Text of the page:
Sixth, implement a transnational compliance framework by putting in place a set of technical and organisational controls that ‘operationalise’ the compliance framework, such as policies, processes and contracts, technological controls and solutions, accountable stakeholders and trained personnel.

Seventh, be prepared to justify your approach and evidence compliance – “Caesar’s wife not only has to be honourable, she has to seem so”. Positive behaviours, documented assessments, contractual and policy hygiene, and records of resolving issues and complaints can help a lot.

Finally, organisations must monitor, review, adapt and improve their approach to compliance. Taking a global approach to privacy compliance is a programme (not a project), which requires regular assessment and checks and balances on the ground (such as monitoring and measuring breaches, complaints and regulatory enquiries) and adapting the implementation of the transnational compliance framework as necessary.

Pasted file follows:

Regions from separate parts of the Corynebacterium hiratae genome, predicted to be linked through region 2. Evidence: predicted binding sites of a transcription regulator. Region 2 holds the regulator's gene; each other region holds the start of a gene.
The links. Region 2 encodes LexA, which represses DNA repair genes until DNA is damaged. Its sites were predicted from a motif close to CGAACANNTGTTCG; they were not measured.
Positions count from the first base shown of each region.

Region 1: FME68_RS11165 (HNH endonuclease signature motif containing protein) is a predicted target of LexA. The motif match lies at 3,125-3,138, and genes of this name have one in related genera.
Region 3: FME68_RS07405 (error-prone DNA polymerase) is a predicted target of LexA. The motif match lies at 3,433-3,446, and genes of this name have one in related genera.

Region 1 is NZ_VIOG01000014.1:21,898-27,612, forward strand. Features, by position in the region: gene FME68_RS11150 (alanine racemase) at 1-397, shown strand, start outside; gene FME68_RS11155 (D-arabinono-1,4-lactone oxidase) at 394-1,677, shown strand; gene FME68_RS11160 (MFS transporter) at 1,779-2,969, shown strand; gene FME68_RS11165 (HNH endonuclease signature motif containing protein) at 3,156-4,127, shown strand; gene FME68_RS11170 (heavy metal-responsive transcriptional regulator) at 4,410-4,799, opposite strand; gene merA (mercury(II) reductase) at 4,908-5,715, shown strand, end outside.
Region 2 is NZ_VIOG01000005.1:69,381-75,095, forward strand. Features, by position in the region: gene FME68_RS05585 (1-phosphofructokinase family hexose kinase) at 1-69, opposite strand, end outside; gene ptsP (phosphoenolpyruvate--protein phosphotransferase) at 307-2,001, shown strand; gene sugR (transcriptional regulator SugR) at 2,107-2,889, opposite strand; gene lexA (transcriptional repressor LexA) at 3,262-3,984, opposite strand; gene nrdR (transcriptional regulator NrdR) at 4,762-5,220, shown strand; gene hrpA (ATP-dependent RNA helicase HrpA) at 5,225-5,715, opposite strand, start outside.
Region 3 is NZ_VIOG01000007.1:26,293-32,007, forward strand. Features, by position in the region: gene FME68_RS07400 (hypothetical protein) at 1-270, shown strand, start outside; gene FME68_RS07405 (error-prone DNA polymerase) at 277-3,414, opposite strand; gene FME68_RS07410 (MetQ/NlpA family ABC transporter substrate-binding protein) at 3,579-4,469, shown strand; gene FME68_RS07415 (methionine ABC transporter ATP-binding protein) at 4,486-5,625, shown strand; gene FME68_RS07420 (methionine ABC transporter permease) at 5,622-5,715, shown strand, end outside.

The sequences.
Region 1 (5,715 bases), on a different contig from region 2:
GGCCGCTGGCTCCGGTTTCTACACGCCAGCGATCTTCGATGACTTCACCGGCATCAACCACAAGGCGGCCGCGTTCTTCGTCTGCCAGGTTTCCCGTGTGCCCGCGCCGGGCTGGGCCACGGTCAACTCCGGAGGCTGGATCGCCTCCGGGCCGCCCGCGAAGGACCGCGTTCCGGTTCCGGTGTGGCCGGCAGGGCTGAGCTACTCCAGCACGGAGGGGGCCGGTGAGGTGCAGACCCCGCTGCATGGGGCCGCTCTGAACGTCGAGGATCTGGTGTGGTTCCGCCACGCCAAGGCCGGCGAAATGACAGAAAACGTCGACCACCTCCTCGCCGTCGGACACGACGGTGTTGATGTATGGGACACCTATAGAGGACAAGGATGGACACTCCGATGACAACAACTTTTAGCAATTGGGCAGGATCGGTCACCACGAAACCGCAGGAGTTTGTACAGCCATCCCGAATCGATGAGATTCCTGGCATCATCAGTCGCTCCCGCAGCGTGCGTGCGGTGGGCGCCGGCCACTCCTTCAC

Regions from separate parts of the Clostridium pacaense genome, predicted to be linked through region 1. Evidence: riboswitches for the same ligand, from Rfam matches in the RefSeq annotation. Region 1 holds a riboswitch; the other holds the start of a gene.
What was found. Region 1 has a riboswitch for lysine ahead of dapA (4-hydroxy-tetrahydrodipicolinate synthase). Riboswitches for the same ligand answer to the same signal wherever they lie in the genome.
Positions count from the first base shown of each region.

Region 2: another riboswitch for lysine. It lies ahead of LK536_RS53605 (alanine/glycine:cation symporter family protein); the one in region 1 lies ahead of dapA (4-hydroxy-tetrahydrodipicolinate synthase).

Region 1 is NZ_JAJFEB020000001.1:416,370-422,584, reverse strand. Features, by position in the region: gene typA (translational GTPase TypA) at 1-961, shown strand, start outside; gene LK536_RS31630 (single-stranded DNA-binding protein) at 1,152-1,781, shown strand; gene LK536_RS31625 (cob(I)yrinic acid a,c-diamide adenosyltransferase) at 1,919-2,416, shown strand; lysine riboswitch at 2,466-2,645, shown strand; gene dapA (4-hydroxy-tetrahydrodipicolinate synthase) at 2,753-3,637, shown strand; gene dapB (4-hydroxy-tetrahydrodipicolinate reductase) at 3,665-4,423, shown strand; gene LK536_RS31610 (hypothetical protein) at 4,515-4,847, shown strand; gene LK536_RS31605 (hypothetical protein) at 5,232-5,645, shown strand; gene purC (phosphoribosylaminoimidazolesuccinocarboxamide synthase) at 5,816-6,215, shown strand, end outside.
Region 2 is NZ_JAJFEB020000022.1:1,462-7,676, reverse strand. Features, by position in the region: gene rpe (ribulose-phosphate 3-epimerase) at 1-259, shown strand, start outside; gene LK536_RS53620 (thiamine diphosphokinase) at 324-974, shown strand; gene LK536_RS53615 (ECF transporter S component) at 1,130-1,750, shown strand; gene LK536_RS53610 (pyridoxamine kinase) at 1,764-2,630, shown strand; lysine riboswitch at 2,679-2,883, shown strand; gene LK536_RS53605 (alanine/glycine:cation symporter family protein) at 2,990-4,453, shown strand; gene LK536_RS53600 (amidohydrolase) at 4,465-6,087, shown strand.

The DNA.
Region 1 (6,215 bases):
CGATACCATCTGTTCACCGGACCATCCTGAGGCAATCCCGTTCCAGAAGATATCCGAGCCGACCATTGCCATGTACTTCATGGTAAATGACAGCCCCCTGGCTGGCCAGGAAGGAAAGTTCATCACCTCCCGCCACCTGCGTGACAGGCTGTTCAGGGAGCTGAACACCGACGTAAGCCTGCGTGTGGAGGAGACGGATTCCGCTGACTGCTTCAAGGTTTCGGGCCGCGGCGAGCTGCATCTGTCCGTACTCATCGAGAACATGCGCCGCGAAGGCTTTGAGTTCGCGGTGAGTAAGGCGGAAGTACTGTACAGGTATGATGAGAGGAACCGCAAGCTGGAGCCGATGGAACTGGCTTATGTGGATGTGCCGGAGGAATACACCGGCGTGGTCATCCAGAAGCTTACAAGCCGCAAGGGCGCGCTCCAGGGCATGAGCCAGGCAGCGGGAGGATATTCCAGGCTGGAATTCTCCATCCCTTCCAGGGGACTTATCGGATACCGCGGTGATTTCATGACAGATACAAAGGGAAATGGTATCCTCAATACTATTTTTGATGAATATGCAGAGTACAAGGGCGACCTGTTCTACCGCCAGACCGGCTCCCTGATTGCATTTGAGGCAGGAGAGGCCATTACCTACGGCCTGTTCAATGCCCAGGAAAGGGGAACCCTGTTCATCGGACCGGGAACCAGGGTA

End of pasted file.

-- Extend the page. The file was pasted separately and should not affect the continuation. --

Antonis Patrikios is a partner and Marta Dunphy-Moriel is an associate at Fieldfisher. Dr Patrikios can be contacted on +44 (0)20 7861 4354 or by email: Ms Dunphy-Moriel can be contacted on +44 (0)20 7861 4821  or by email: